Tag Archives: fast


 

“Ash Wednesday – – First Day of Lent” 

 

Today’s Content:

 

  • Dan’s Deliberations, Discoveries, & Declarations
  • Today in Catholic History
  • Quote or Joke of the Day
  • Today’s Gospel Reading
  • Reflection on Today’s Gospel
  • New Translation of the Mass
  • A Franciscan’s Saint of the Day 
  • Franciscan Formation Reflection
  • Reflection on part of  the SFO Rule

 

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Dan’s Deliberations, Discoveries, & Declarations:

 

Today is the start of the Lenten Season.  Most followers of Western Christianity observe Lent beginning on Ash Wednesday and concluding on Holy Saturday (April 23, 2011).  The six Sundays in this period are not counted because each one represents a “mini-Easter,” a celebration of Jesus’ victory over sin and death. 

The number forty has many Old Testament Biblical references:

  • the forty days and nights God sent rain in the great flood of Noah (Genesis 7:4);
  • the forty days Moses spent on Mount Sinai with God (Exodus 24:18);
  • the forty years the Hebrew people wandered in the desert while traveling to the Promised Land (Numbers 14:33);
  • the forty days Jonah in his prophecy of judgment gave the city of Nineveh in which to repent (Jonah 3:4).
  • the forty days and nights Elijah spent walking to Mount Horeb (1 Kings 19:8);

AND, Jesus retreated into the wilderness, where he fasted for forty days, and was tempted by the devil (Matthew 4:1-2, Mark 1:12-13, Luke 4:1-2).  Jesus said that his disciples should fast “when the bridegroom shall be taken from them” (Matthew 9:15), a reference to his Passion.  Since the Apostles fasted as they mourned the death of Jesus, Christians have traditionally fasted during the annual commemoration of his burial.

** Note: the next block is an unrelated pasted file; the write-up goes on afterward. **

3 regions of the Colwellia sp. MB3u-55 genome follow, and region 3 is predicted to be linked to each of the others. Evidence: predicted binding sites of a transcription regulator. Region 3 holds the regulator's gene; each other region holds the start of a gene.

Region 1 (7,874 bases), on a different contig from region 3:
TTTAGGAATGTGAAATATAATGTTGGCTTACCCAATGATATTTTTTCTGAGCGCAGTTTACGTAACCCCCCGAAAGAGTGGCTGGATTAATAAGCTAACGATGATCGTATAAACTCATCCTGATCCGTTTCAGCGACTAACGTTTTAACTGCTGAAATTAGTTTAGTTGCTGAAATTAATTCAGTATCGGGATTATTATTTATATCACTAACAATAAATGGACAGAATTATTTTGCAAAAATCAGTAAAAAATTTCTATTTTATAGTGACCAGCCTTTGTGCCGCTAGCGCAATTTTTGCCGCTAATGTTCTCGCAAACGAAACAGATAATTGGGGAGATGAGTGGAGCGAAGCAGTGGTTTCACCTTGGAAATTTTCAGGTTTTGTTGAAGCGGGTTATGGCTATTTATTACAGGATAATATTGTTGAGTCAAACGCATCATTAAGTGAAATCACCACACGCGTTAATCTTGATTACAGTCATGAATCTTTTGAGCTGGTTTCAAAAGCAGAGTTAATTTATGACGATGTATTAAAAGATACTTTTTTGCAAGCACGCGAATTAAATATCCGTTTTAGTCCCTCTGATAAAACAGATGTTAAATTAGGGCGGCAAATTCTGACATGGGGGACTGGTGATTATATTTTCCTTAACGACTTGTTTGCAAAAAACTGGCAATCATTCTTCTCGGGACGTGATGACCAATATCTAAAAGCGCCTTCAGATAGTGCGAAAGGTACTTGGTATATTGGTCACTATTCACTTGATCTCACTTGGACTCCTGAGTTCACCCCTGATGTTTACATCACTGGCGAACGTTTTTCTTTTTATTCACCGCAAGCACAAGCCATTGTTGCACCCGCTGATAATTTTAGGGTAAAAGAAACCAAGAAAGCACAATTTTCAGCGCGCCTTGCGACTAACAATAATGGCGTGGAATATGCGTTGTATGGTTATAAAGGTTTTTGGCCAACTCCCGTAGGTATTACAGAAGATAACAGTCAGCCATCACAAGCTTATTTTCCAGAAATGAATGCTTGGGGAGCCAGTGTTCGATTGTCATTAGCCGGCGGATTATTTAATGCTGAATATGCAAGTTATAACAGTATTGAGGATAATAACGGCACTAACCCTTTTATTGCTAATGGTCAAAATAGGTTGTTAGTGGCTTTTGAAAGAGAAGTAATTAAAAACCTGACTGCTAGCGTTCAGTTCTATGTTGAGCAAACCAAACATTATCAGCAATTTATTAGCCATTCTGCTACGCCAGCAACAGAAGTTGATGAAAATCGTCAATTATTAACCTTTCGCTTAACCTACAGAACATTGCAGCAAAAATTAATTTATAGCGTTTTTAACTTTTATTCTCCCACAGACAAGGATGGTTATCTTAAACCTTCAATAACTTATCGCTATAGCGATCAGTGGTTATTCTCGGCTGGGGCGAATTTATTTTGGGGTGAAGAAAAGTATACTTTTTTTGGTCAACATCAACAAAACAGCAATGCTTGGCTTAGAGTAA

The Etymology of the word is interesting for me.  In Latin, the term “quadragesima” (a translation of the original Greek meaning the “fortieth” day before Easter) is used instead.  In the late Middle Ages, as sermons began to be given in the common vernacular instead of the traditional Latin, the English word “lent” was adopted.  This word (lent) initially meant, simply, “spring” (as in German language “Lenz” and Dutch “lente”) and derives from the Germanic root for “long” because, in the spring, the days visibly lengthen.

 

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The Prayer of St. Gertrude, below (after my reflection on the Gospel), is one of the most famous of the prayers for souls in purgatory.  St. Gertrude the Great was a Benedictine nun and mystic who lived in the 13th century.  According to tradition, our Lord promised her that 1000 souls would be released from purgatory each time it is said devoutly.  Please say this prayer each day, during Lent.

            

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Today in Catholic History:


†   1422 – Death of Jan Zelivsky, Hussite priest (b. 1380)
†   1440 – Death of St. Frances of Rome, Italian nun (b. 1384)
†   1452 – Pope Nicolaas I crowns Frederik III RC-German emperor
†   1568 – Birth of Aloysius “Luigi” van Gonzaga, Italian prince/Jesuit/saint
†   1824 – Death of Jacobus J Cramer, priest of Holland/Zealand/Friesland, dies at 79
†   Memorials/Feasts: Saint Gregory of Nyssa; Saint Frances of Rome; Forty Martyrs of Sebaste

(From the “On This Day” Blog Site
otday.wordpress.com &/OR